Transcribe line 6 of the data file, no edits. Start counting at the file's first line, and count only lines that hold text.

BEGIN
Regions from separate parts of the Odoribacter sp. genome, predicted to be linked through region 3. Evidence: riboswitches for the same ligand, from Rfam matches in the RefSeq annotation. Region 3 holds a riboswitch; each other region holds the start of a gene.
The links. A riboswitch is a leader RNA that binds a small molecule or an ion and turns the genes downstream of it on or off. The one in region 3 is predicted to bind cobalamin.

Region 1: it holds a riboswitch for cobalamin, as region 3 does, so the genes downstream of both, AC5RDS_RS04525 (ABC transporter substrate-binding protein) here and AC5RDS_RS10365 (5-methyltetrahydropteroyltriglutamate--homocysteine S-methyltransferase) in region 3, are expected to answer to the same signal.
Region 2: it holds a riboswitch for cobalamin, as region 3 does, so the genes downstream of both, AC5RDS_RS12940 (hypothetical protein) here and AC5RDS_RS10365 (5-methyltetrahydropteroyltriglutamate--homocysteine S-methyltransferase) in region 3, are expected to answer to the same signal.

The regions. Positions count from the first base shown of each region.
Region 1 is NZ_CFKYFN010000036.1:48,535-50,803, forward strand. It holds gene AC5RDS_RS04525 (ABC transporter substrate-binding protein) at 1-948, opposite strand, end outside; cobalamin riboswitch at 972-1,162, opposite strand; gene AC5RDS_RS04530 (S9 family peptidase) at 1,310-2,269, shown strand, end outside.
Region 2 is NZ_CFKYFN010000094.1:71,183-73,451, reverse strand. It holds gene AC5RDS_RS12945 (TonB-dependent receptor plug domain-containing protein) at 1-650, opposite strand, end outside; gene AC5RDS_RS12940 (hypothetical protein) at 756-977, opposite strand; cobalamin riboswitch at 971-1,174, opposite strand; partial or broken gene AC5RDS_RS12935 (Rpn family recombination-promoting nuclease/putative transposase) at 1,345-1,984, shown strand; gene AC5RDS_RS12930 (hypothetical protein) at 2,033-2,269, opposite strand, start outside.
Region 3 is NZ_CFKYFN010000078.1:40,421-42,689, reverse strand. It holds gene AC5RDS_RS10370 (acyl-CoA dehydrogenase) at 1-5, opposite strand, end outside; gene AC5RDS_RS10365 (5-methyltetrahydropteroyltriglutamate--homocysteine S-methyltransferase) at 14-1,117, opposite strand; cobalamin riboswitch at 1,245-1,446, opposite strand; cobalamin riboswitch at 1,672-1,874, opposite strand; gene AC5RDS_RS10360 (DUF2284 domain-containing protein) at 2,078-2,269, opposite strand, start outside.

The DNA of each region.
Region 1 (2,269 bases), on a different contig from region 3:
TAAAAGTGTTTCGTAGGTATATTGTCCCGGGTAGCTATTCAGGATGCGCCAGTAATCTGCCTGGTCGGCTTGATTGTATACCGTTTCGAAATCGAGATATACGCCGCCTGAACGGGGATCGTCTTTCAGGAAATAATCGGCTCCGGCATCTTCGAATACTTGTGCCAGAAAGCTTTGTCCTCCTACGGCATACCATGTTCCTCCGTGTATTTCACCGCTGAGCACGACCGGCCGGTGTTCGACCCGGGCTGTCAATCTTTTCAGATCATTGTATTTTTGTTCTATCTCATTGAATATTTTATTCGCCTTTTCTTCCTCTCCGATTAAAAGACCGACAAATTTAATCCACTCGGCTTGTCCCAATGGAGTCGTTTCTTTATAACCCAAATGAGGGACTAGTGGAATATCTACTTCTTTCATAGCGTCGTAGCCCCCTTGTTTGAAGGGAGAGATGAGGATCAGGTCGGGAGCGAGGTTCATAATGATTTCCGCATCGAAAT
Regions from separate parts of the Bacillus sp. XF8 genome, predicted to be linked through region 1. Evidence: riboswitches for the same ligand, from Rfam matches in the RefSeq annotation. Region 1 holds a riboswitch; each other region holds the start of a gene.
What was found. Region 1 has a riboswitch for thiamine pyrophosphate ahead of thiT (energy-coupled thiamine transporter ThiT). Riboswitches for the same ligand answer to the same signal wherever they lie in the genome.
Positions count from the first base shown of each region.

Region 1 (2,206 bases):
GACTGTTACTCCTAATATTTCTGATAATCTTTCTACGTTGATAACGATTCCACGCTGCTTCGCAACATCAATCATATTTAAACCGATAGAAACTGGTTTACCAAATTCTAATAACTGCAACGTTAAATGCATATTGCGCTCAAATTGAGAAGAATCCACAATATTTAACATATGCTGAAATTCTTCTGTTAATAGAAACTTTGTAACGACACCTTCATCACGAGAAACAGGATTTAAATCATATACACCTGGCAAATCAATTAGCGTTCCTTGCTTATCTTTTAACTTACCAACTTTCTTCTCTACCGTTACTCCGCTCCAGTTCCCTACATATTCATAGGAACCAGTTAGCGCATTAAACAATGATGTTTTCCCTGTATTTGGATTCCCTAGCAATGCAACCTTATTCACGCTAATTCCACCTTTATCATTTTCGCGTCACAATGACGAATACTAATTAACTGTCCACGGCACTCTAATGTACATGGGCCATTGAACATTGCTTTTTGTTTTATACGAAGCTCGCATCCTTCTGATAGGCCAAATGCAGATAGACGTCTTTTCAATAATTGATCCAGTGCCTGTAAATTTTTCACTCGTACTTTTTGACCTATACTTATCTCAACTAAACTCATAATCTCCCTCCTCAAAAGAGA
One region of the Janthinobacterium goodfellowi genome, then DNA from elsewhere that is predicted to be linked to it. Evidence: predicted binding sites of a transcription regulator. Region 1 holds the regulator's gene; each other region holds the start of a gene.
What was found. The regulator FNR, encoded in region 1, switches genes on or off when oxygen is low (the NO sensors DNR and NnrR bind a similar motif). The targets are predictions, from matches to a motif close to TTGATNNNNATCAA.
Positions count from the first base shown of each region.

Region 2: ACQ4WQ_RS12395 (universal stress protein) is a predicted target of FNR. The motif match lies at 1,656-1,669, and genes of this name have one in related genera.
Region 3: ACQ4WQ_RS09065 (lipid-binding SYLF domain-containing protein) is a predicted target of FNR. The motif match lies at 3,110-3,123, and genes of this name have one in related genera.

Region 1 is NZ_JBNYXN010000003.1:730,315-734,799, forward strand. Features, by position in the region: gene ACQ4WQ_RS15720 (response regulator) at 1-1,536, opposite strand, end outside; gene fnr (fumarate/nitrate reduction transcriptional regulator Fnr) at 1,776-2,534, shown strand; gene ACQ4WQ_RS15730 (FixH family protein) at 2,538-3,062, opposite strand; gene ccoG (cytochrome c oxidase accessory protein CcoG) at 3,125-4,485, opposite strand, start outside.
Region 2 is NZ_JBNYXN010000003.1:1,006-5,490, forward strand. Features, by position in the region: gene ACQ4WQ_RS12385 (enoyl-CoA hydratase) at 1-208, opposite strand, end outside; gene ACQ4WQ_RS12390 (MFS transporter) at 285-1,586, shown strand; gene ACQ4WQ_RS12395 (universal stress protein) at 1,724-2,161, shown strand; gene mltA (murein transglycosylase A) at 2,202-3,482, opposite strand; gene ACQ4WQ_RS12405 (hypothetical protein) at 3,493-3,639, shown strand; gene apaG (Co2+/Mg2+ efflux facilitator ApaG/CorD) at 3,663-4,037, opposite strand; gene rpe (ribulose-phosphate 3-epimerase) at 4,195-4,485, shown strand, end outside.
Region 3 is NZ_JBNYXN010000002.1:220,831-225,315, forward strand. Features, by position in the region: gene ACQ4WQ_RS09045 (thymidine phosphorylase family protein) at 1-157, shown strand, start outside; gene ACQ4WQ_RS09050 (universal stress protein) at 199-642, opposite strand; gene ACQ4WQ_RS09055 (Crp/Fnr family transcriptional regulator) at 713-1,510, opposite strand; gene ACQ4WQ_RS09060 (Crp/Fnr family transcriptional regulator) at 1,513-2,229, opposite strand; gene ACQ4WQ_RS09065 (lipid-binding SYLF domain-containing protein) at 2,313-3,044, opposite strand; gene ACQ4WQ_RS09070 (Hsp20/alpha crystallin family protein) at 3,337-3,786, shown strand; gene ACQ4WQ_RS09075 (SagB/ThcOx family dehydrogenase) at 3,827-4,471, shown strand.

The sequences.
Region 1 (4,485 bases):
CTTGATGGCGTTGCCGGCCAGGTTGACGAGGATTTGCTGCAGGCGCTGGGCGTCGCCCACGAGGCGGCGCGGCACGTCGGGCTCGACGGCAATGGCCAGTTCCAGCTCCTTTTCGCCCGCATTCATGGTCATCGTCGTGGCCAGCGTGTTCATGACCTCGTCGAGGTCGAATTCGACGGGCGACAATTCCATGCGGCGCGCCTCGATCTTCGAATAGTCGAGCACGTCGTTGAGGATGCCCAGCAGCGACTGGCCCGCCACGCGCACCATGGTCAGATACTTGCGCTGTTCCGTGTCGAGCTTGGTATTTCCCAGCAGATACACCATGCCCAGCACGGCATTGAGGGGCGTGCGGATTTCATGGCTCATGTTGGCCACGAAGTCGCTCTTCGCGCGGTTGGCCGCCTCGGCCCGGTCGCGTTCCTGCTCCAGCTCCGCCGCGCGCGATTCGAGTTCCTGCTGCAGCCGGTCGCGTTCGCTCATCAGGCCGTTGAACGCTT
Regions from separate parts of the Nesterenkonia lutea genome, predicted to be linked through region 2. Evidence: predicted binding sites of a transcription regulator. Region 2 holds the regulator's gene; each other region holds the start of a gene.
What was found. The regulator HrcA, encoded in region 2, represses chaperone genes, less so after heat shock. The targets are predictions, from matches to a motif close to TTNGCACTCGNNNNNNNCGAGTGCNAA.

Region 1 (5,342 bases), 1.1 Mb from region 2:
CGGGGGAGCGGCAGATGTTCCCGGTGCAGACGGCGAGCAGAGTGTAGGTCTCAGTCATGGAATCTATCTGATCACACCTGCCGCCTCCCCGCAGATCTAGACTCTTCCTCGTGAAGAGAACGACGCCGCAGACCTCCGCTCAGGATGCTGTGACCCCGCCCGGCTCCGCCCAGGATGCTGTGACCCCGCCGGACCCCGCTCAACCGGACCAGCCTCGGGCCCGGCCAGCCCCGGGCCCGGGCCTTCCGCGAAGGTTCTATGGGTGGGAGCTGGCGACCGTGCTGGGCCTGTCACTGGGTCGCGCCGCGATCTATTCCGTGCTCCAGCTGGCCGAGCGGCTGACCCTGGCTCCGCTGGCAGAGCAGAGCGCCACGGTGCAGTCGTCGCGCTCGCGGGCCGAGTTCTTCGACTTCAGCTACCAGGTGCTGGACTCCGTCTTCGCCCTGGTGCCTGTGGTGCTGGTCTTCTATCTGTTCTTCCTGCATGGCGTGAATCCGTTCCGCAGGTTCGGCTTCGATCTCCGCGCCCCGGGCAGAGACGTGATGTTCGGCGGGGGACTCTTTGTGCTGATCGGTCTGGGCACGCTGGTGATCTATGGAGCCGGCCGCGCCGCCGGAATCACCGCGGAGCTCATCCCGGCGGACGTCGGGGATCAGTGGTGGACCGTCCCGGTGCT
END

Region 1 is NZ_CFKYFN010000036.1:48,535-50,803, forward strand. It holds gene AC5RDS_RS04525 (ABC transporter substrate-binding protein) at 1-948, opposite strand, end outside; cobalamin riboswitch at 972-1,162, opposite strand; gene AC5RDS_RS04530 (S9 family peptidase) at 1,310-2,269, shown strand, end outside.